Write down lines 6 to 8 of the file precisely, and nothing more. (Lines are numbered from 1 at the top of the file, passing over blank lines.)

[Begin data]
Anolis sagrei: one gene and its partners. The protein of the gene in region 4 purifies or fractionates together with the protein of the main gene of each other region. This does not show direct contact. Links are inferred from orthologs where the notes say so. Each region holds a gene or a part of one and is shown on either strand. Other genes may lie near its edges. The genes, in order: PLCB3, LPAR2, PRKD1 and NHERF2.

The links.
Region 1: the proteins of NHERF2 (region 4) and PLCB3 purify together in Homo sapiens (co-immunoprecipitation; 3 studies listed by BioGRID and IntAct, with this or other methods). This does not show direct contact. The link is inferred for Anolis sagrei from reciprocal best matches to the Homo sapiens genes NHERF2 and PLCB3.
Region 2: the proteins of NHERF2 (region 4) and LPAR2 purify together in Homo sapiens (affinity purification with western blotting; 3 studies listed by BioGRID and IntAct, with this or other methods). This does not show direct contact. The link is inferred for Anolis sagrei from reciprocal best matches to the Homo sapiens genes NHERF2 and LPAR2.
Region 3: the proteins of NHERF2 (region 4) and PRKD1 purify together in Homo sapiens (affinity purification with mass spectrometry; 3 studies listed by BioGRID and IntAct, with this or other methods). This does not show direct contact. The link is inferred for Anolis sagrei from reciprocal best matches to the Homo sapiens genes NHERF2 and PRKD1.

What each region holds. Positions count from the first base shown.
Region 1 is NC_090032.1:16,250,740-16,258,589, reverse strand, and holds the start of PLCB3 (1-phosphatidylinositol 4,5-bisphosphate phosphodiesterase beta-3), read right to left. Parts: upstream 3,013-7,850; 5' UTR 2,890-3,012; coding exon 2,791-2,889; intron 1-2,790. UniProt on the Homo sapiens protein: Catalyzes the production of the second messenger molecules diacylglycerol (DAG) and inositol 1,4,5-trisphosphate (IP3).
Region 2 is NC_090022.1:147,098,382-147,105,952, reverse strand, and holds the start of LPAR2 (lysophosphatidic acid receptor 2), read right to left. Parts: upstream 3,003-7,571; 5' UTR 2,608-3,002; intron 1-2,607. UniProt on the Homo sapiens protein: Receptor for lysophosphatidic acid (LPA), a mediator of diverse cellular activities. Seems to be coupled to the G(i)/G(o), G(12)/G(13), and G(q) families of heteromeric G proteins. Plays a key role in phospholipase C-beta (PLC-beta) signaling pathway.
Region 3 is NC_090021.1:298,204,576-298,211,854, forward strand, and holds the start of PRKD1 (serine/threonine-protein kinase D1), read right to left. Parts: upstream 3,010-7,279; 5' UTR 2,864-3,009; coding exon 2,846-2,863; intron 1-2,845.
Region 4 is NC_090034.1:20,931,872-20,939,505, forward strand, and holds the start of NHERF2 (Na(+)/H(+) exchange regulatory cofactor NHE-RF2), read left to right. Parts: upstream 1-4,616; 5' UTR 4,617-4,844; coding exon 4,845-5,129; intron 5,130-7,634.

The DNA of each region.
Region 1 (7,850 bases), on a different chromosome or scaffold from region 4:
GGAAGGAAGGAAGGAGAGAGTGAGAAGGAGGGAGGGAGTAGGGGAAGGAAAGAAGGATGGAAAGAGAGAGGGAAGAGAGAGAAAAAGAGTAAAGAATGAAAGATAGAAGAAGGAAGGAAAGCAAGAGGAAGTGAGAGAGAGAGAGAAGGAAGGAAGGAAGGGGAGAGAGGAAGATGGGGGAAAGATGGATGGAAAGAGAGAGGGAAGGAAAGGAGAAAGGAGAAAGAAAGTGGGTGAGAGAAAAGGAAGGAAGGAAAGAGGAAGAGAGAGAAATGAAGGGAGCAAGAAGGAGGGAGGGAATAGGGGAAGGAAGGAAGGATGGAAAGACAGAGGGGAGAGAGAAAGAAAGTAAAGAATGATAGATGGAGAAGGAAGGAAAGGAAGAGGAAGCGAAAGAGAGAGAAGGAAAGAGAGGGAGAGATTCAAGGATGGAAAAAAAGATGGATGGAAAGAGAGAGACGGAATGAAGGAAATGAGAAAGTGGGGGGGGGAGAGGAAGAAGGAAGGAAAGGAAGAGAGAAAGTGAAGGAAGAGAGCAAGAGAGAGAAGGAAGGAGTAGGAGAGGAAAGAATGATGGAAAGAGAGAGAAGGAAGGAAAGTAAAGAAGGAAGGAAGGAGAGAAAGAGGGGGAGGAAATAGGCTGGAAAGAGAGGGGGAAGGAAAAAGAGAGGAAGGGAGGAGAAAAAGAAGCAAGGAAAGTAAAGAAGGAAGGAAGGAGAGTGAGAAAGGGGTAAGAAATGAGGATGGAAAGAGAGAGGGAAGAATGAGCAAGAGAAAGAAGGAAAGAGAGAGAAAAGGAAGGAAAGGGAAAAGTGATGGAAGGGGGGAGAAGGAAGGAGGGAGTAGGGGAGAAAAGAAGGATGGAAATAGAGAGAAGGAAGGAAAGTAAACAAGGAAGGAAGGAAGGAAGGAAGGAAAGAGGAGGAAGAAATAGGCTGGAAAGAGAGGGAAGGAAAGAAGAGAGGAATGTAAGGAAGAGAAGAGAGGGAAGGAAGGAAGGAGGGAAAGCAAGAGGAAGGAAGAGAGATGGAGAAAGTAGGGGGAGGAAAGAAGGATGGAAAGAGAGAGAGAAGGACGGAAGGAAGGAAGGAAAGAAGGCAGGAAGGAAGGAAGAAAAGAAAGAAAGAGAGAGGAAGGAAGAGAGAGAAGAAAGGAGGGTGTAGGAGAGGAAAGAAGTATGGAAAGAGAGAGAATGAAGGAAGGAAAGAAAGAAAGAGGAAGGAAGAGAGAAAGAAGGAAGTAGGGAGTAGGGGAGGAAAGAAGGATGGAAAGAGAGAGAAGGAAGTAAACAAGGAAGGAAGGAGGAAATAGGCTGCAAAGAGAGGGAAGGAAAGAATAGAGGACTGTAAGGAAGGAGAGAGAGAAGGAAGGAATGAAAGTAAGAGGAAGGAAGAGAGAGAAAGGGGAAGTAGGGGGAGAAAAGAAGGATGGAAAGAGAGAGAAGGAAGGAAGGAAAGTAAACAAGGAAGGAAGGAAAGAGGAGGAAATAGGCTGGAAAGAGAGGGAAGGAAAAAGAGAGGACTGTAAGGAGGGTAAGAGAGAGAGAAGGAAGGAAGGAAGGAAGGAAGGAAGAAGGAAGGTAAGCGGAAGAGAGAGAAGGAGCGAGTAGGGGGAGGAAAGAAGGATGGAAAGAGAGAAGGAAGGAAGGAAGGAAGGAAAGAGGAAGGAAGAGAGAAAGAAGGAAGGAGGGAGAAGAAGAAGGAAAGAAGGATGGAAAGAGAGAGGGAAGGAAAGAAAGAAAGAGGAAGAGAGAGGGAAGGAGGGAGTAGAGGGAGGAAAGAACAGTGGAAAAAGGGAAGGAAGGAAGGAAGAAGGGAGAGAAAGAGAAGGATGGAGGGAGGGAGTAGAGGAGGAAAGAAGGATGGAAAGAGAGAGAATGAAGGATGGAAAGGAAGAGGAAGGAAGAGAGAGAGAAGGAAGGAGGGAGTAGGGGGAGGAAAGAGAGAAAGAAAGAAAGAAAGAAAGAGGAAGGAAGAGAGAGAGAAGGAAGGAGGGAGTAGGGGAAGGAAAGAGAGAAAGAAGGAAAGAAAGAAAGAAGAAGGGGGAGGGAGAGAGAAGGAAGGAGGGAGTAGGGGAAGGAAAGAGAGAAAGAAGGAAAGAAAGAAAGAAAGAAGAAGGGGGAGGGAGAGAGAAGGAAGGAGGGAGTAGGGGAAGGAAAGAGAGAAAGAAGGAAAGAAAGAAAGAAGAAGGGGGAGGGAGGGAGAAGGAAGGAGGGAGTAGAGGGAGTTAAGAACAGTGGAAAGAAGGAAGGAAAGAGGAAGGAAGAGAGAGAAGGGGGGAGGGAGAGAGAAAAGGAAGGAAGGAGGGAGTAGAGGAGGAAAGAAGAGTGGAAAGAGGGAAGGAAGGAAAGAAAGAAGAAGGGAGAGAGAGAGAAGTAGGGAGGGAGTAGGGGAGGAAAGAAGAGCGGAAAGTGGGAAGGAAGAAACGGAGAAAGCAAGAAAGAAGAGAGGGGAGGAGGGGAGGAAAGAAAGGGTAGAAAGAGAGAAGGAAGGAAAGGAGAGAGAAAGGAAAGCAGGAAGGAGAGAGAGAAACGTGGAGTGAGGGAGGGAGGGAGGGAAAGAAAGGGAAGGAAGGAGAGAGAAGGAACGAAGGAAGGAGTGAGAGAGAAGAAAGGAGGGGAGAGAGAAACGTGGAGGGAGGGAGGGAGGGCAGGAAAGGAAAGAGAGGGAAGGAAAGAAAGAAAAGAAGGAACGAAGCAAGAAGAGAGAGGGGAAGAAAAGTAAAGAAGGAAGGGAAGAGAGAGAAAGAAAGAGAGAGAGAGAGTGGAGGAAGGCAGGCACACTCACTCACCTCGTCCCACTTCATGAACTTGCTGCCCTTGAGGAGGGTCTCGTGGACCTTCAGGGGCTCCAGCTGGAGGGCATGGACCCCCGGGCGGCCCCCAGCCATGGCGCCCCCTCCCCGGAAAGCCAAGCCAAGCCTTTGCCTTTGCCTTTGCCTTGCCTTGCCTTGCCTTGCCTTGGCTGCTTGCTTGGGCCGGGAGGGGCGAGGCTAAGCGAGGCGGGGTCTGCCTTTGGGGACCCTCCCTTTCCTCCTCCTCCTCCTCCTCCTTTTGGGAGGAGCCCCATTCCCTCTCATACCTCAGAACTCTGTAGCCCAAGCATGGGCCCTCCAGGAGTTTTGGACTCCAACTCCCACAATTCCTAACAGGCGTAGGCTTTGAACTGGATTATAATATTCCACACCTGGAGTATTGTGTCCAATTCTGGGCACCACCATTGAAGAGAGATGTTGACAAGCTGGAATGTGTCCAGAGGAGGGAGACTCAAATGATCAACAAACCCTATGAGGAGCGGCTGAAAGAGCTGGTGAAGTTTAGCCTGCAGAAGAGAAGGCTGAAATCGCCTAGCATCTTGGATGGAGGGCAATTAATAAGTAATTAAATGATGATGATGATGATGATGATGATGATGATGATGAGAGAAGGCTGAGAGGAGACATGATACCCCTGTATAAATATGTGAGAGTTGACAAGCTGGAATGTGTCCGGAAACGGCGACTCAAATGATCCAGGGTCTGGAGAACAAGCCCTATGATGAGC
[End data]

What each region holds. Positions count from the first base shown.
Region 1 is NC_090032.1:16,250,740-16,258,589, reverse strand, and holds the start of PLCB3 (1-phosphatidylinositol 4,5-bisphosphate phosphodiesterase beta-3), read right to left. Parts: upstream 3,013-7,850; 5' UTR 2,890-3,012; coding exon 2,791-2,889; intron 1-2,790. UniProt on the Homo sapiens protein: Catalyzes the production of the second messenger molecules diacylglycerol (DAG) and inositol 1,4,5-trisphosphate (IP3).
Region 2 is NC_090022.1:147,098,382-147,105,952, reverse strand, and holds the start of LPAR2 (lysophosphatidic acid receptor 2), read right to left. Parts: upstream 3,003-7,571; 5' UTR 2,608-3,002; intron 1-2,607. UniProt on the Homo sapiens protein: Receptor for lysophosphatidic acid (LPA), a mediator of diverse cellular activities. Seems to be coupled to the G(i)/G(o), G(12)/G(13), and G(q) families of heteromeric G proteins. Plays a key role in phospholipase C-beta (PLC-beta) signaling pathway.